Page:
Novos’s interactive feature “takes a specific situation, shows a minute-long video, then we ask the gamer, ‘What would you do?’ They have to take into consideration all the parameters that will help make a decision: Who are the team members, what’s the zone and rotation. You then get a short explanation as to why what you did was right or wrong.”

What motivates gamers to spend $10 a month to up their game? Briga says, “After talking with thousands of gamers,” three reasons percolate to the top.

  • Winning. Players like the cash and being on a professional team.
  • Fame and glory. That’s what motivates players to stream their gaming prowess on platforms like Twitch for others to watch.
  • Social acceptance. For geeks like Briga, this has been key. “Gamers today are super cool. It’s like being a soccer player.”

Big business

Online gaming is big business. The first Fortnite World Cup took place in New York in 2019 with a $30 million prize; the biggest winner took home $3.5 million. He was just 16 years old at the time.

Briga says he wasn’t just lucky. “He is a really talented player. It’s all about the skills at the end of the day.”

Novos is aiming for the amateur market, as the pros already “have gaming classes, where all the players will live in a house,” Briga explains. “The second floor is where they stay, the first floor is where they practice. They have a chef who cooks their meals, a fitness trainer and an analyst to go through the data. They do physical training and mindfulness; they learn a breathing practice and how it all affects their gaming performance.”

In other words, the pros have moved way beyond a video training platform.

Despite the similarities and the burgeoning scholarships, esports is still very different than real-world sports.

“In soccer, no one owns the sport,” Briga notes. “In esports, the game publisher owns the game itself.” And video games “keep evolving and changing. After three to four months, the publisher will release a new season or a new chapter.”

Even the rules may change. “So, we need to create new training plans all the time,” which is not so easy since “the publishers keep those changes a secret!” Even so, Briga says that “we can usually react within a day with new material.”

Earlier this year, Novos ran an in-person gaming tournament among high-tech companies in Israel, cosponsored by Geektime. Nearly 200 companies signed up for the tournament at the NOM Gaming Lounge in Tel Aviv.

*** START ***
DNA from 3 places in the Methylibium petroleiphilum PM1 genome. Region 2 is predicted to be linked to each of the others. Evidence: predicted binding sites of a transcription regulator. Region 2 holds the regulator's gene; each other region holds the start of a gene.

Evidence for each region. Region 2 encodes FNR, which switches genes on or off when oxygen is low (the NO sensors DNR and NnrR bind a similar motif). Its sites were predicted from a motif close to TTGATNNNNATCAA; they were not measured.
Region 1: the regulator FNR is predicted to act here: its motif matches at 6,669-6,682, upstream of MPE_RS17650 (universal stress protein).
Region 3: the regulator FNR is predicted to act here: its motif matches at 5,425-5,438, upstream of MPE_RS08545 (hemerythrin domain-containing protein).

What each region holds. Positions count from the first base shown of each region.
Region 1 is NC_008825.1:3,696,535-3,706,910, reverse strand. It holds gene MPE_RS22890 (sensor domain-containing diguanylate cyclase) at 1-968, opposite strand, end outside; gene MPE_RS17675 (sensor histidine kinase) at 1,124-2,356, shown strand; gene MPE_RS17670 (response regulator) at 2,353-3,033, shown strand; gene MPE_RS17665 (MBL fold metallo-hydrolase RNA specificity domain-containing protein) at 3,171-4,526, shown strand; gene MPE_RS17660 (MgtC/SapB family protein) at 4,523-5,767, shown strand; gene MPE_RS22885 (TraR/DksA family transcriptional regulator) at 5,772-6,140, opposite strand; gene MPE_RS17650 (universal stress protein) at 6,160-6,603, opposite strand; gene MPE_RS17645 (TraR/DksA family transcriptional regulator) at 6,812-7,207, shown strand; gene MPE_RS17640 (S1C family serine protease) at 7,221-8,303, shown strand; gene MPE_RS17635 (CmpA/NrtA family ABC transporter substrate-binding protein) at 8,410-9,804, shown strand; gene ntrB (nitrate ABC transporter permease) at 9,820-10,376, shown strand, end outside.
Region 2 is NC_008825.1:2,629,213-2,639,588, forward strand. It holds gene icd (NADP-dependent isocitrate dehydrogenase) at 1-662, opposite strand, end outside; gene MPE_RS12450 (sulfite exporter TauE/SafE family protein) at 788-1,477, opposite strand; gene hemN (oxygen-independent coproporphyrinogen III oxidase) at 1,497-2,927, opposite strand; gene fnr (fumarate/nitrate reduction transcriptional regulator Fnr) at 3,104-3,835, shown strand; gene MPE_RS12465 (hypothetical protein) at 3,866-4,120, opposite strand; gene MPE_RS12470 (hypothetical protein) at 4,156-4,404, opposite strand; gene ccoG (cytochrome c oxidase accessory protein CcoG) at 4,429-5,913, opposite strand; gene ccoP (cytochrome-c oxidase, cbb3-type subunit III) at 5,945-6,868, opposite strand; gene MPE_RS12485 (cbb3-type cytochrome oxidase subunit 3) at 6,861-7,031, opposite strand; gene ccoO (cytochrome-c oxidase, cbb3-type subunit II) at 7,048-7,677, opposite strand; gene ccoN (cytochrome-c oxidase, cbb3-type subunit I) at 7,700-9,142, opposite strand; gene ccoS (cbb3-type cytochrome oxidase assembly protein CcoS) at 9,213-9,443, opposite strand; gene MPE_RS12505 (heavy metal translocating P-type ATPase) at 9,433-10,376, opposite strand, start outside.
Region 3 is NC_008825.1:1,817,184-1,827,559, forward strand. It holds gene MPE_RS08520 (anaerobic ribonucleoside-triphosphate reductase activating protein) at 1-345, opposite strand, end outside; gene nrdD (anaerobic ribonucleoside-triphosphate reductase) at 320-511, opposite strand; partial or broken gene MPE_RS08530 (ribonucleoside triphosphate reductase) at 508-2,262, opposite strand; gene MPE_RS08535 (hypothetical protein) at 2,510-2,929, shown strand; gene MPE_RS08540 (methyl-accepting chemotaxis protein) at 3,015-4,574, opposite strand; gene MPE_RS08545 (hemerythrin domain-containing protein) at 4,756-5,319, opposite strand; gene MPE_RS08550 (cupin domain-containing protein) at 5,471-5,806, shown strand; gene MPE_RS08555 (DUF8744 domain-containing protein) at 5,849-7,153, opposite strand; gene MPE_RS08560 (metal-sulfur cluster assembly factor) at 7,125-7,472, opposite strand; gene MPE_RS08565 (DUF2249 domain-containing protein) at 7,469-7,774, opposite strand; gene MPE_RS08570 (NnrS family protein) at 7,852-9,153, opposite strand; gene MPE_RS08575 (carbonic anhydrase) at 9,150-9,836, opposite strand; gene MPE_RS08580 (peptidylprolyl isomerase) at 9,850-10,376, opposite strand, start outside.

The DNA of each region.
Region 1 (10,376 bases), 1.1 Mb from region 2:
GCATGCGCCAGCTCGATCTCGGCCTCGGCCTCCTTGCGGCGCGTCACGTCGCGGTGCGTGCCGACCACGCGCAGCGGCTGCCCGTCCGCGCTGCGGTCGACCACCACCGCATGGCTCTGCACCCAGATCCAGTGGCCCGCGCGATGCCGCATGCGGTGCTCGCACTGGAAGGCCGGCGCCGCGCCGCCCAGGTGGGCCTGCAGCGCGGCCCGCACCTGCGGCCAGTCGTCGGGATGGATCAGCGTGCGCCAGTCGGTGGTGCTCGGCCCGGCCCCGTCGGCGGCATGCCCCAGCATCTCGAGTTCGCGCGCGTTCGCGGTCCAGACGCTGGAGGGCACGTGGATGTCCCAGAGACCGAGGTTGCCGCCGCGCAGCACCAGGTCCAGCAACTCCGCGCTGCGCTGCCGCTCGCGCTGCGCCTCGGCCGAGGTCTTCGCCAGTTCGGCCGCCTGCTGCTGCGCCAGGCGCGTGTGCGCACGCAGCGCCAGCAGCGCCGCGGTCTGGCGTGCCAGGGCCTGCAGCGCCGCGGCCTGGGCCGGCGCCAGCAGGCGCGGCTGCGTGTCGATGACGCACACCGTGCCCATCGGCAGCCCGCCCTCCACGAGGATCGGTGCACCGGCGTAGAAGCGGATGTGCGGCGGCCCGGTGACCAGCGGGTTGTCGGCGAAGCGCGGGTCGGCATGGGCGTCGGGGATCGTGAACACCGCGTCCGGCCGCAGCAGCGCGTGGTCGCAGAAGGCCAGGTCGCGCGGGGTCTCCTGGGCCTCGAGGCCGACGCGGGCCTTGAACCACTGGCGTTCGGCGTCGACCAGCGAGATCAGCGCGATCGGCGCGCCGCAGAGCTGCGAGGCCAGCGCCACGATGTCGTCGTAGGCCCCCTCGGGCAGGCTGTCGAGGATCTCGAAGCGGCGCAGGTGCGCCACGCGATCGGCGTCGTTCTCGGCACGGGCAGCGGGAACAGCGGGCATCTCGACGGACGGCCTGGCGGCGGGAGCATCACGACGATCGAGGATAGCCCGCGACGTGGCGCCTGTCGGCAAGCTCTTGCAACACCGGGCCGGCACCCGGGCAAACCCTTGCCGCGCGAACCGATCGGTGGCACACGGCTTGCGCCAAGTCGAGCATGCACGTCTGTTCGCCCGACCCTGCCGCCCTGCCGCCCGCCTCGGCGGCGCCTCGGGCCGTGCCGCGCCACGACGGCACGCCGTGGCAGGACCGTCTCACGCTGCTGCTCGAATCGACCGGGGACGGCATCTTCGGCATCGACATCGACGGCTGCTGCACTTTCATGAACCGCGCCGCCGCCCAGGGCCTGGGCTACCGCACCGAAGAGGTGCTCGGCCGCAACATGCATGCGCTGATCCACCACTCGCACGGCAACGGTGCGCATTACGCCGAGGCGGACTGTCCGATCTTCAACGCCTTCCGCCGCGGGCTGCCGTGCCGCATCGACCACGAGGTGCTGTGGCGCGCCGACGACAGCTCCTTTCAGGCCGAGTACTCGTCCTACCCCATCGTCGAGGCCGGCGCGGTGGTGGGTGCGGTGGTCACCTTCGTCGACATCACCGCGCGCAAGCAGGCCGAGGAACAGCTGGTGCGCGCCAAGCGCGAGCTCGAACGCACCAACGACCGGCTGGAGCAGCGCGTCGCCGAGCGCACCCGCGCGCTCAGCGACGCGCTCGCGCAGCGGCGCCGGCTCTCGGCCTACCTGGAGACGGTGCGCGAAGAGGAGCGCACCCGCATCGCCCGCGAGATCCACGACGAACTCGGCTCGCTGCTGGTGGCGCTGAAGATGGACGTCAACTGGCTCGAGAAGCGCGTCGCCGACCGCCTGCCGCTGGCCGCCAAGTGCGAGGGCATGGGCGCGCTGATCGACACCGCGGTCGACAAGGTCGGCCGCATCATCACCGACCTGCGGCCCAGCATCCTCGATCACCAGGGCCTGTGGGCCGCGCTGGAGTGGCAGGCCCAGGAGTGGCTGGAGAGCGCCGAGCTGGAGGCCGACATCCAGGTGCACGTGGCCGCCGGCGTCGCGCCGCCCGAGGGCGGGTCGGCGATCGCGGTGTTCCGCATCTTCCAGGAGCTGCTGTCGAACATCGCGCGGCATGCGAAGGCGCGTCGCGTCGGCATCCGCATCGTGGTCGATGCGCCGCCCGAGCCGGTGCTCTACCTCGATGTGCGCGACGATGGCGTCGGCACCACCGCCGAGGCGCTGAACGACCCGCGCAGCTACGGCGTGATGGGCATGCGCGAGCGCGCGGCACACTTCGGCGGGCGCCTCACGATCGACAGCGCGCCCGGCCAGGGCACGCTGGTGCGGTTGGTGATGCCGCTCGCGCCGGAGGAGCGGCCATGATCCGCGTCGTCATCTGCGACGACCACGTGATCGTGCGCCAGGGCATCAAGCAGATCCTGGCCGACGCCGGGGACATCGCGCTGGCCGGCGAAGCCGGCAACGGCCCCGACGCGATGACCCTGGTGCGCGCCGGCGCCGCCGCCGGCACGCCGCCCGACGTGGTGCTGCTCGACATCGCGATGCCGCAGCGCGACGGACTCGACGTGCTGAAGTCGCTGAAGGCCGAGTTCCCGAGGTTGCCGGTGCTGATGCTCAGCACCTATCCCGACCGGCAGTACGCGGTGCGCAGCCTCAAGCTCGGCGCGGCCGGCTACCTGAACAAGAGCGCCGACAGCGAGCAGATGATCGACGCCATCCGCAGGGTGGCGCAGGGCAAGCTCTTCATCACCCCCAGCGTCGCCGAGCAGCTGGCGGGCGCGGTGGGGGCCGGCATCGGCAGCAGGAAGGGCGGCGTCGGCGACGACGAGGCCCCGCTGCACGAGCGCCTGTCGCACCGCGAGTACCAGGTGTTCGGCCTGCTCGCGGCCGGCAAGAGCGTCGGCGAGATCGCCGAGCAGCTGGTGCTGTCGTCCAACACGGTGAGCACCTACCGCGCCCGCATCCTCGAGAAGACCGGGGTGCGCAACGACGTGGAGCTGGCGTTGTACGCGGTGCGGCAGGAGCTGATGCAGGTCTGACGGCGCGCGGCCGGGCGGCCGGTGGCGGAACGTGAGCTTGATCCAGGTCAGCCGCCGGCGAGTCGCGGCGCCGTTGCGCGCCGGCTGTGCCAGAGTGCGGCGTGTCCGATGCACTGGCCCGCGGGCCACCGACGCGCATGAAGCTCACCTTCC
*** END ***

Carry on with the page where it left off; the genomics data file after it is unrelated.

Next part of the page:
A team from Palo Alto Networks won first place in the gaming tournament run by Novis in Tel Aviv. Photo courtesy of Novis

Worldwide users

In the six months since Tel Aviv-based Novos launched, the company has amassed players all over the world, including from Japan, Korea and the Philippines, in addition to the core base of North America and Europe.

The language of instruction is English. Novos’s 17 staff members are located in Singapore, the Netherlands, the UK, Canada, the US and Israel.

Novos staffers (and dog) in Tel Aviv. Photo courtesy of Novos

Briga isn’t saying exactly how many users the company has (Calcalist reported in 2021 that the company had trained 50,000 gamers) although Briga allows that the number today is likely “over 100,000.”

In April, Novos raised $6 million in a round led by MizMaa Ventures. The company previously raised $750,000 in 2019.

As is our wont these days, we asked Briga whether Covid-19 changed how the company does business.

“Covid helped,” he admits. “We now have a new type of player who never played before. Maybe they were football or basketball players, and they couldn’t practice their sport during the pandemic. All their friends were playing Fortnite and now they had this gap of a year. So, they were looking for ways to train.”

As for the name Novos, it just sounded good to Briga. The “gg” suffix refers to “a tiny island in the middle of nowhere,” Briga says. “But for gamers, it means ‘good game.’ Players send a ‘gg’ to each other if it was a good game or, if there’s nothing left a player can do, they’ll send ‘gg’ in a chat to surrender.”

Don’t surrender to your own gaming frustrations. To learn more on how to train with the best, click here